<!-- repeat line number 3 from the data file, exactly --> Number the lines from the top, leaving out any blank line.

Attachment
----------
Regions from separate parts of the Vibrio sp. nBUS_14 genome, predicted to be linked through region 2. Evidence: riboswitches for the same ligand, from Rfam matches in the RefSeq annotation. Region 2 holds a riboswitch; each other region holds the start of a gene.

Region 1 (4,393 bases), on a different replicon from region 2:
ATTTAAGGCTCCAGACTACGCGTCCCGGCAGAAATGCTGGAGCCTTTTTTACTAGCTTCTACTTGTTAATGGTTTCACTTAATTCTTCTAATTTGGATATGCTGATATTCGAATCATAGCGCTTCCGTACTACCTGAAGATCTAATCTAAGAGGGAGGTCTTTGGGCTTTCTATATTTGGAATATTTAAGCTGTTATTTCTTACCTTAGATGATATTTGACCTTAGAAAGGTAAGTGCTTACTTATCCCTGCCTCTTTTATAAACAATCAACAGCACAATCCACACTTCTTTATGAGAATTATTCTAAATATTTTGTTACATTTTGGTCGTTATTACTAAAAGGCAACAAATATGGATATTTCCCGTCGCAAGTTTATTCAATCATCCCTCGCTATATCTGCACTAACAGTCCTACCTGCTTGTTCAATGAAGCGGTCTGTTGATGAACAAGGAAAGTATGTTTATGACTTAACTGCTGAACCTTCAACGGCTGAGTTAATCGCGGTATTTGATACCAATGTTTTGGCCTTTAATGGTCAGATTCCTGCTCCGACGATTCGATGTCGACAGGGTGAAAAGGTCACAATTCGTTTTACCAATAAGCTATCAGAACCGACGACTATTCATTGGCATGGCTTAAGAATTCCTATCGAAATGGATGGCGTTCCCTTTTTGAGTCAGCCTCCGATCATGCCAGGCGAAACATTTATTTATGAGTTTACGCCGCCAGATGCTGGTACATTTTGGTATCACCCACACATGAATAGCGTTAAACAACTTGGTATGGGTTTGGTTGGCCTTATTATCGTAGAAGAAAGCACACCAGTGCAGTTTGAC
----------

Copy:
ATTTAAGGCTCCAGACTACGCGTCCCGGCAGAAATGCTGGAGCCTTTTTTACTAGCTTCTACTTGTTAATGGTTTCACTTAATTCTTCTAATTTGGATATGCTGATATTCGAATCATAGCGCTTCCGTACTACCTGAAGATCTAATCTAAGAGGGAGGTCTTTGGGCTTTCTATATTTGGAATATTTAAGCTGTTATTTCTTACCTTAGATGATATTTGACCTTAGAAAGGTAAGTGCTTACTTATCCCTGCCTCTTTTATAAACAATCAACAGCACAATCCACACTTCTTTATGAGAATTATTCTAAATATTTTGTTACATTTTGGTCGTTATTACTAAAAGGCAACAAATATGGATATTTCCCGTCGCAAGTTTATTCAATCATCCCTCGCTATATCTGCACTAACAGTCCTACCTGCTTGTTCAATGAAGCGGTCTGTTGATGAACAAGGAAAGTATGTTTATGACTTAACTGCTGAACCTTCAACGGCTGAGTTAATCGCGGTATTTGATACCAATGTTTTGGCCTTTAATGGTCAGATTCCTGCTCCGACGATTCGATGTCGACAGGGTGAAAAGGTCACAATTCGTTTTACCAATAAGCTATCAGAACCGACGACTATTCATTGGCATGGCTTAAGAATTCCTATCGAAATGGATGGCGTTCCCTTTTTGAGTCAGCCTCCGATCATGCCAGGCGAAACATTTATTTATGAGTTTACGCCGCCAGATGCTGGTACATTTTGGTATCACCCACACATGAATAGCGTTAAACAACTTGGTATGGGTTTGGTTGGCCTTATTATCGTAGAAGAAAGCACACCAGTGCAGTTTGAC